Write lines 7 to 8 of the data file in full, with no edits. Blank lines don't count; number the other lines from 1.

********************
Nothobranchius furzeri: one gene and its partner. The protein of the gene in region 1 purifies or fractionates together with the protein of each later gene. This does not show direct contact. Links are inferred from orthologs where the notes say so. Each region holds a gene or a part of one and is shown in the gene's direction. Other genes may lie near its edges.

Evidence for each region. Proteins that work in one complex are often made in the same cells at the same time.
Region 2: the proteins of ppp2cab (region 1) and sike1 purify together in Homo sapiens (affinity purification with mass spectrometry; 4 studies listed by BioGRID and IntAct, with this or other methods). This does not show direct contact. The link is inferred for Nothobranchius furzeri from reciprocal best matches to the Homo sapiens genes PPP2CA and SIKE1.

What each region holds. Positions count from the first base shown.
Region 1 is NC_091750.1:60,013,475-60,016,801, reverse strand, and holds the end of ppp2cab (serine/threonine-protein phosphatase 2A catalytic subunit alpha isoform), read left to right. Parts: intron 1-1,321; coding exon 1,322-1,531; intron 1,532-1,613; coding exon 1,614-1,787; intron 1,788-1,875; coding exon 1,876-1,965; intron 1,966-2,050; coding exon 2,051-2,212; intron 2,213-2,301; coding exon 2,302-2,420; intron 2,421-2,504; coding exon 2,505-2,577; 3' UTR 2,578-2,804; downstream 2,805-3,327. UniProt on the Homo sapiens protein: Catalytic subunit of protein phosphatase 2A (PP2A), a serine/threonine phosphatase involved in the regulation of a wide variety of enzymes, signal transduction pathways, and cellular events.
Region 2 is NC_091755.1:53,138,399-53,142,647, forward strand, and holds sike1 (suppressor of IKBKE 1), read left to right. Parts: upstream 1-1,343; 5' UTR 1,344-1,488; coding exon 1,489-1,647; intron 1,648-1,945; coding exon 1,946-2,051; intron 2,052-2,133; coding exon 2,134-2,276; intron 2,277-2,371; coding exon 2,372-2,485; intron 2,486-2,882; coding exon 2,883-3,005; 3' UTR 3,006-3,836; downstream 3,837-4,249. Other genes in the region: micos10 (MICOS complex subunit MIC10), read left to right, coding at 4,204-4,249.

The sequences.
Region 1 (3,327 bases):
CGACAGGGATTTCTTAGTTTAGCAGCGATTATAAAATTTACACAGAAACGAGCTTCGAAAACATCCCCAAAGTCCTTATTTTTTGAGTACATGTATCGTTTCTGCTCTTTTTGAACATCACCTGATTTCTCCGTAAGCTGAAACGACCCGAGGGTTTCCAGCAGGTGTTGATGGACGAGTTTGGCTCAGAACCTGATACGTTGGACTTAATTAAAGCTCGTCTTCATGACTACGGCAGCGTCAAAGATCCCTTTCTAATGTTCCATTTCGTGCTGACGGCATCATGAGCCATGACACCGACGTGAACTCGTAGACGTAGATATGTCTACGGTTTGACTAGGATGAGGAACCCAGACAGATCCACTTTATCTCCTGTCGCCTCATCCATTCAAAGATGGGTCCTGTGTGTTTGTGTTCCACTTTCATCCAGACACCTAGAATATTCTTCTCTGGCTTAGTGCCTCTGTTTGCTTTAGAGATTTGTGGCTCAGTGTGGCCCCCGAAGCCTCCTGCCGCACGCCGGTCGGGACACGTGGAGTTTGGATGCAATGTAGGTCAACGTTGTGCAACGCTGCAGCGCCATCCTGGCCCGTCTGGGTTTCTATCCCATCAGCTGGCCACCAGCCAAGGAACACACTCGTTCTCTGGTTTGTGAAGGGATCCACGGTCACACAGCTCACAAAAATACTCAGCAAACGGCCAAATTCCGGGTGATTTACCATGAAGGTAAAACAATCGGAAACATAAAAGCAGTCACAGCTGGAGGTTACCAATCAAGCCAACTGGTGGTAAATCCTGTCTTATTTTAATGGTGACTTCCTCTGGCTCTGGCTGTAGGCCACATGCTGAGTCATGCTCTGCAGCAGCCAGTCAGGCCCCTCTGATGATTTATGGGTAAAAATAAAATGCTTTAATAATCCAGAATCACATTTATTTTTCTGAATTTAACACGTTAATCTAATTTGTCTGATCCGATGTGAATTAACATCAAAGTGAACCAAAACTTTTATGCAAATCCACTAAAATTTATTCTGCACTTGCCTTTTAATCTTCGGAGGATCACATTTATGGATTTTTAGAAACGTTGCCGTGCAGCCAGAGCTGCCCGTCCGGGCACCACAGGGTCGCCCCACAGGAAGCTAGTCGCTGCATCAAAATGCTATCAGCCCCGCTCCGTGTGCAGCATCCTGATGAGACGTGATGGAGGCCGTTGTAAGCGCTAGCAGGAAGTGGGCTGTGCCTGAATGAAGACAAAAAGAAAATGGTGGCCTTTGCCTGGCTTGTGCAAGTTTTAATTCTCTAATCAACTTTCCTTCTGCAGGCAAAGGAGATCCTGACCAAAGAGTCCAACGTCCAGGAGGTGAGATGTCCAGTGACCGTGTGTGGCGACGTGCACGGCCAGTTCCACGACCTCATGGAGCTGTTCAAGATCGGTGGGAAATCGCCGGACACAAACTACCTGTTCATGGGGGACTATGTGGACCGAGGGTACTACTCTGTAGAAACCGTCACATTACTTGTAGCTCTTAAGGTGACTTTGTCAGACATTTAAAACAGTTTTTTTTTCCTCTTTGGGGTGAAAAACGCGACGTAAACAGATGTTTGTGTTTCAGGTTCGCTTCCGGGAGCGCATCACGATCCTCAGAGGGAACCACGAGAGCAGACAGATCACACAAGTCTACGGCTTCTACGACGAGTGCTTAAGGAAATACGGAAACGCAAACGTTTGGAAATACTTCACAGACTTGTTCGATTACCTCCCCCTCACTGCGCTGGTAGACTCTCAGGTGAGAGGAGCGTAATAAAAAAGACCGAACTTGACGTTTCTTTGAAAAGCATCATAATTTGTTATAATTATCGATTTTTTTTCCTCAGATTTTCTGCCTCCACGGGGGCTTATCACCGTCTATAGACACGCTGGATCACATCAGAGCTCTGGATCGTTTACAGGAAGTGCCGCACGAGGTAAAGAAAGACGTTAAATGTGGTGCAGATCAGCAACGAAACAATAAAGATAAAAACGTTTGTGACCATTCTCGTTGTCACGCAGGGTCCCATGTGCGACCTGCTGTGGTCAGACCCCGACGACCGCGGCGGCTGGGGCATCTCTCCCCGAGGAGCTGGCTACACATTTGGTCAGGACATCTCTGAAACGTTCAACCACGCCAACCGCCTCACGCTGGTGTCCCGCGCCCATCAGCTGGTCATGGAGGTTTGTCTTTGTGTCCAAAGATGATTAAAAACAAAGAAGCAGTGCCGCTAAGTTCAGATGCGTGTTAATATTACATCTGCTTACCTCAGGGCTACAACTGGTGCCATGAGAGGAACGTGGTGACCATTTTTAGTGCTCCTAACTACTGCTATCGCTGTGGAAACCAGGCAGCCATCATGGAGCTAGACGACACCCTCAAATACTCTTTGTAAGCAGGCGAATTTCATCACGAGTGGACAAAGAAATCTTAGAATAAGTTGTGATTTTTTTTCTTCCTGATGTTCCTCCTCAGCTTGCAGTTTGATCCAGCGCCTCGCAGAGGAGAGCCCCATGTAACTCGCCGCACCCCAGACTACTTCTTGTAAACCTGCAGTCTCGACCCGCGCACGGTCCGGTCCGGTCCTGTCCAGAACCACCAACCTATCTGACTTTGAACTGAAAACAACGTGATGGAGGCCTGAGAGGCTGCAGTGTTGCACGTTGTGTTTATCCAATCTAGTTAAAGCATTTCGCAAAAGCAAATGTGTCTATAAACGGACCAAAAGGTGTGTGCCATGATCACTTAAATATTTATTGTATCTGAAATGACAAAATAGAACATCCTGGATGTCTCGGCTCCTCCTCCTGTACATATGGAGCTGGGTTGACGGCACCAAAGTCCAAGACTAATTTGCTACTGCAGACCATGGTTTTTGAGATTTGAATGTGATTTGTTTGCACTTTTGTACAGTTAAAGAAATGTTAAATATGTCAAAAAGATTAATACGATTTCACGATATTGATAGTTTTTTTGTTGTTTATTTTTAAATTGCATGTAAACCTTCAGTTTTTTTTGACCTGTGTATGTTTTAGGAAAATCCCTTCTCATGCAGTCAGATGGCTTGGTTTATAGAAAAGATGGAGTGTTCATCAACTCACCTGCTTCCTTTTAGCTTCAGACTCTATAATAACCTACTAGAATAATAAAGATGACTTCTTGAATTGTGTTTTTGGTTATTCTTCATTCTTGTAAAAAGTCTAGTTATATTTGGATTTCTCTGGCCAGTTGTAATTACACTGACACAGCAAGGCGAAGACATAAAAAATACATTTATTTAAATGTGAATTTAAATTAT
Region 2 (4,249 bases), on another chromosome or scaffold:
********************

The sequences.
Region 1 (3,327 bases):